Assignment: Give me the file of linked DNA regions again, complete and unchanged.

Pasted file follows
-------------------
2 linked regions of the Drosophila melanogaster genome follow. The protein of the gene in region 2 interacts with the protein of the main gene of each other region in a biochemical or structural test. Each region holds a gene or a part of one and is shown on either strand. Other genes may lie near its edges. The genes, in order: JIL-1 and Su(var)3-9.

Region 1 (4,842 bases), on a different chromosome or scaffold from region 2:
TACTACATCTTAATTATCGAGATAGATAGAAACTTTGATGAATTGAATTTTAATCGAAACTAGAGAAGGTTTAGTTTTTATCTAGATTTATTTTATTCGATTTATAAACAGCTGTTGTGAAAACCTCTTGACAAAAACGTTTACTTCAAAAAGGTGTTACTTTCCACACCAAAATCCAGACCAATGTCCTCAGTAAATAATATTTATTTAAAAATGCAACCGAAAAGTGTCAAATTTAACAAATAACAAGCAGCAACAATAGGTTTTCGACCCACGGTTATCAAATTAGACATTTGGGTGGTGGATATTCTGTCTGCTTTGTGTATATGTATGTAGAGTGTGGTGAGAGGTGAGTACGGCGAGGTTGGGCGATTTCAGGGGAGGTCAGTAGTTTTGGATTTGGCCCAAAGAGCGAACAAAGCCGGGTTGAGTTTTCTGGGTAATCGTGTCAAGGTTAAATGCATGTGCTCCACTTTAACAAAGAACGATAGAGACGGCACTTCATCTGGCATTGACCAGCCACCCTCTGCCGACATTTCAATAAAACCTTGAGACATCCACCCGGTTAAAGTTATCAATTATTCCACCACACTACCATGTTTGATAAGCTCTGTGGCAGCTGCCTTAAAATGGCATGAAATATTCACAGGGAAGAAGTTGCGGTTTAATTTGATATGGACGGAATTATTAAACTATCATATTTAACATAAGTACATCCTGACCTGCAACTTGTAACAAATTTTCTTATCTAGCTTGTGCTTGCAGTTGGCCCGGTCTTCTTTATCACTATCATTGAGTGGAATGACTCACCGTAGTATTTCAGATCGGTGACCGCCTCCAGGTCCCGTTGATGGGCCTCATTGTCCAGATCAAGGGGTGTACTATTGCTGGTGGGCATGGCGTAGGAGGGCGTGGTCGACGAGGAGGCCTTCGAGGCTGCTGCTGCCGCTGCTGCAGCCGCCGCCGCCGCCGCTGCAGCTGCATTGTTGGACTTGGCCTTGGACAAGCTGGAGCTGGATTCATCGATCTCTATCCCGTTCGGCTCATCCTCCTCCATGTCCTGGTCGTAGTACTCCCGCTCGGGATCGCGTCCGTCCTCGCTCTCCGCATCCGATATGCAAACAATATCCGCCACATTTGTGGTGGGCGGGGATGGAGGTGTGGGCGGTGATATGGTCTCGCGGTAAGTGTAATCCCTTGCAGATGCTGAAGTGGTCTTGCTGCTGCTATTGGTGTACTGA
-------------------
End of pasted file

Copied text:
2 linked regions of the Drosophila melanogaster genome follow. The protein of the gene in region 2 interacts with the protein of the main gene of each other region in a biochemical or structural test. Each region holds a gene or a part of one and is shown on either strand. Other genes may lie near its edges. The genes, in order: JIL-1 and Su(var)3-9.

Region 1 (4,842 bases), on a different chromosome or scaffold from region 2:
TACTACATCTTAATTATCGAGATAGATAGAAACTTTGATGAATTGAATTTTAATCGAAACTAGAGAAGGTTTAGTTTTTATCTAGATTTATTTTATTCGATTTATAAACAGCTGTTGTGAAAACCTCTTGACAAAAACGTTTACTTCAAAAAGGTGTTACTTTCCACACCAAAATCCAGACCAATGTCCTCAGTAAATAATATTTATTTAAAAATGCAACCGAAAAGTGTCAAATTTAACAAATAACAAGCAGCAACAATAGGTTTTCGACCCACGGTTATCAAATTAGACATTTGGGTGGTGGATATTCTGTCTGCTTTGTGTATATGTATGTAGAGTGTGGTGAGAGGTGAGTACGGCGAGGTTGGGCGATTTCAGGGGAGGTCAGTAGTTTTGGATTTGGCCCAAAGAGCGAACAAAGCCGGGTTGAGTTTTCTGGGTAATCGTGTCAAGGTTAAATGCATGTGCTCCACTTTAACAAAGAACGATAGAGACGGCACTTCATCTGGCATTGACCAGCCACCCTCTGCCGACATTTCAATAAAACCTTGAGACATCCACCCGGTTAAAGTTATCAATTATTCCACCACACTACCATGTTTGATAAGCTCTGTGGCAGCTGCCTTAAAATGGCATGAAATATTCACAGGGAAGAAGTTGCGGTTTAATTTGATATGGACGGAATTATTAAACTATCATATTTAACATAAGTACATCCTGACCTGCAACTTGTAACAAATTTTCTTATCTAGCTTGTGCTTGCAGTTGGCCCGGTCTTCTTTATCACTATCATTGAGTGGAATGACTCACCGTAGTATTTCAGATCGGTGACCGCCTCCAGGTCCCGTTGATGGGCCTCATTGTCCAGATCAAGGGGTGTACTATTGCTGGTGGGCATGGCGTAGGAGGGCGTGGTCGACGAGGAGGCCTTCGAGGCTGCTGCTGCCGCTGCTGCAGCCGCCGCCGCCGCCGCTGCAGCTGCATTGTTGGACTTGGCCTTGGACAAGCTGGAGCTGGATTCATCGATCTCTATCCCGTTCGGCTCATCCTCCTCCATGTCCTGGTCGTAGTACTCCCGCTCGGGATCGCGTCCGTCCTCGCTCTCCGCATCCGATATGCAAACAATATCCGCCACATTTGTGGTGGGCGGGGATGGAGGTGTGGGCGGTGATATGGTCTCGCGGTAAGTGTAATCCCTTGCAGATGCTGAAGTGGTCTTGCTGCTGCTATTGGTGTACTGA